Monday, 24 August 2009


Here's a chiller that requires reading as well as seeing...
The Embers of Webster Street

I walked up to the door and was about to buzz when the warden opened it.
"Jennifer, your Mum's not herself today," she said.
"What's happened?"
"She's telling everyone John’s coming."
I pursed my lips, "John's, my dad. He won't be coming."
“That’s what I thought.”
"Thanks. I'll talk to her."
As I walked into the flat, Mum was holding a photograph of Jessica and me.
"Ah, there you are," she said as Jessica came in behind and sat on the arm of the sofa.
"My girls," she said, her fingers stroking the picture. “And John will be here soon."
"Mum, Dad won't be coming," I said, "I'll go and make us a nice cup of tea." I glanced at Jessica who was watching Mum closely.
We sat round the table like we used to and I let Mum pour.
"Do you see Dad?" she suddenly asked.
"I don't know what you mean."
"I still remember, y’know."
Jessica looked at me, but I played dumb.
"Your Dad and I said you'd grow out of it, but you haven't, have you?" Mum and Jessica were watching me closely.
I knew what she was referring to of course because when I was a child I talked to what they termed as my imaginary friends.
Back then, Jessica, who didn’t laugh very often, thought it funny until she gradually began to take me seriously. We were always like two halves, she the introverted one and me the extrovert.
"Who are they and what do you say to them?" she asked one day while we were colouring pictures in the front room.
"They’re people who’ve lived and died in this house."
"Aren't you afraid of them?"
"Oh no, and you shouldn't be either."
“What do they look like?” she asked curiously.
I thought for a moment and shook my head, “I can’t always tell.”
She screwed up her eyes in the way she always did. “What do you mean; I thought you could see them?”
I watched them moving around her in our house in Webster Street as I thought about how best to describe them. “They’re just shadows, I suppose. Wisps of people doing what they’ve always done when they lived here. I don’t even know if they’re aware of each other.”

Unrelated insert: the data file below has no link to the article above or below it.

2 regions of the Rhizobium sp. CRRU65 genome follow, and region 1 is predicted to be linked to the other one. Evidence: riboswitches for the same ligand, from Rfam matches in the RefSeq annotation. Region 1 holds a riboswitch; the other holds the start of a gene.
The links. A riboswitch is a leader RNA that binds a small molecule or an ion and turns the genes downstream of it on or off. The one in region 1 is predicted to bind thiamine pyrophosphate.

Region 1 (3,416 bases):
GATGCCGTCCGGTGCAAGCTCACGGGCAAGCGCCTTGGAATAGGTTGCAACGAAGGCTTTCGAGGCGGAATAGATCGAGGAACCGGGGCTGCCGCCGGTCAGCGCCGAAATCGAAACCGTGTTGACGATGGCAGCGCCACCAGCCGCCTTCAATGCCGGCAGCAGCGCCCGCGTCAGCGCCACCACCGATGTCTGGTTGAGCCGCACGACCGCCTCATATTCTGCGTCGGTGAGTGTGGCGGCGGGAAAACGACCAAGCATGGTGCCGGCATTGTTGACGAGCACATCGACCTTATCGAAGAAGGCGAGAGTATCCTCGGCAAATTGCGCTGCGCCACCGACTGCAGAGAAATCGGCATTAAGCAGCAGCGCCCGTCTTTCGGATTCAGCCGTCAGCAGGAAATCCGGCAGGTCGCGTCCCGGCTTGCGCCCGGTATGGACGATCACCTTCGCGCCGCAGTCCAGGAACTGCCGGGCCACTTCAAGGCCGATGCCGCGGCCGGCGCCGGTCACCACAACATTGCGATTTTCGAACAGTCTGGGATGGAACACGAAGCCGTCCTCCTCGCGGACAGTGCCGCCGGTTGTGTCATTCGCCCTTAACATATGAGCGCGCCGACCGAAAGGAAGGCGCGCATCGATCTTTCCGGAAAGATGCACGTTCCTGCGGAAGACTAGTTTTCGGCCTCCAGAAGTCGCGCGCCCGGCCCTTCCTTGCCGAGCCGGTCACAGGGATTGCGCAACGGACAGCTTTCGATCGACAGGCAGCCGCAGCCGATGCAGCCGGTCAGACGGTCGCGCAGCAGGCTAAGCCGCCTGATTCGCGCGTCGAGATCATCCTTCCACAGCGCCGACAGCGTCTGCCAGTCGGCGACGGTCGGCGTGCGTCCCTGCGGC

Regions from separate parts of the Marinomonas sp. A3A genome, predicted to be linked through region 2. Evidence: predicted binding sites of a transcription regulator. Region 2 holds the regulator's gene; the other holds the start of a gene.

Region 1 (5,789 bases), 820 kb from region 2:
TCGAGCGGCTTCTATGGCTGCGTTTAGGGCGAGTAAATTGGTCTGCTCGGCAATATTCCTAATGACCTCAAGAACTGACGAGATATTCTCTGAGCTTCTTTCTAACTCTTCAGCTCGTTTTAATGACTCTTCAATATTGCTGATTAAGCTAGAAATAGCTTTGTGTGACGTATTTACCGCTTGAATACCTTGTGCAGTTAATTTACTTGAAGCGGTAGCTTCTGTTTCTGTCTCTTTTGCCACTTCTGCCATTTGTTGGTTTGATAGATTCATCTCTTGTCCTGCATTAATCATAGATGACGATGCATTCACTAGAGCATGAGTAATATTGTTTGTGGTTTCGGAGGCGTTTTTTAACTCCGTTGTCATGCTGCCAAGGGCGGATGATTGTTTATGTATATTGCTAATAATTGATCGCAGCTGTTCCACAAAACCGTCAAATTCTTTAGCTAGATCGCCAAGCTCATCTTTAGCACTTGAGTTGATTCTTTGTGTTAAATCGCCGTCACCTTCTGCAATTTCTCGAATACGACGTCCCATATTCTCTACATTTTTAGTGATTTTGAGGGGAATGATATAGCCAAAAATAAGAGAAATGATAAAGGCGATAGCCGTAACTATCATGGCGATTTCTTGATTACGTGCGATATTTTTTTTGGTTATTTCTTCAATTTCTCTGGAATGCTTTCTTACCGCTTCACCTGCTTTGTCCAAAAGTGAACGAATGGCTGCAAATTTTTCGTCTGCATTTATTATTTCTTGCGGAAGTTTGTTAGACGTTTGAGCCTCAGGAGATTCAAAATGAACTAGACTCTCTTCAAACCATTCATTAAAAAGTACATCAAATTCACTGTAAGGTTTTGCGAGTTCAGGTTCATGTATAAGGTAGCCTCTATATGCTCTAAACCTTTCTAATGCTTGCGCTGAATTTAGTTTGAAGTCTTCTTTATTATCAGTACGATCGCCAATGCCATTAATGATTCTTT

“Wow!” Jessica seemed transfixed as she looked around the room trying to see what I see. “But I don’t think you should tell Mum and Dad. I don’t think they’d understand.”
And so I never did and Jessica watched me with that glum expression as Mum’s question lingered in the air.
“You haven’t grown out of it, have you, Jennifer?” Mum repeated.
“We knew you were different. We just didn’t know what to do about it.”
She was having one of her lucid moments and it made my heart ache.
“You were the only one who didn’t cry at your Dad’s funeral,” she interrupted.
Without thinking, I said, “That’s because he was standing right next to you.”
Jessica put her head in her hands and groaned.
“You can’t do this to me,” Mum suddenly shrilled, getting to her feet, the chair toppling over behind her. “I’ll get Jessica to stay with me. She was always the nicer one, now get out!”
It still hurt when she did that, and as I hurried down the wet streets with my hands in my pocket, head bent, I didn’t notice the car till the horn blared and Tom got out.
I first met him 12 months ago when Dad fell off a ladder, cracking his skull, at our house in Webster Street. He died instantly. Tom was one of the policemen who attended and Mum, who already lived her life in profound shock, went rapidly downhill from there.
“Are you all right?” Tom asked, touching my elbow.
I nodded. “Mum’s just ordered me out again.”
He also came the day we were burgled after Mum went out leaving the back door open. Soon after, Mum went shopping and couldn’t find her way home again and it was Tom who brought her back.
We went out a few times, but it was hard with Mum being like she was. I asked him if we could be friends for now and he’d been a good friend when I was forced to put Mum into sheltered accommodation.
Tom turned to his partner, “Cover for me, Ryan, while I walk Jennifer in.”
“It’s okay, I’ll be fine,” I told him quickly.
Through the open window Ryan said, “He had a curry last night, so yeah, give me a break.”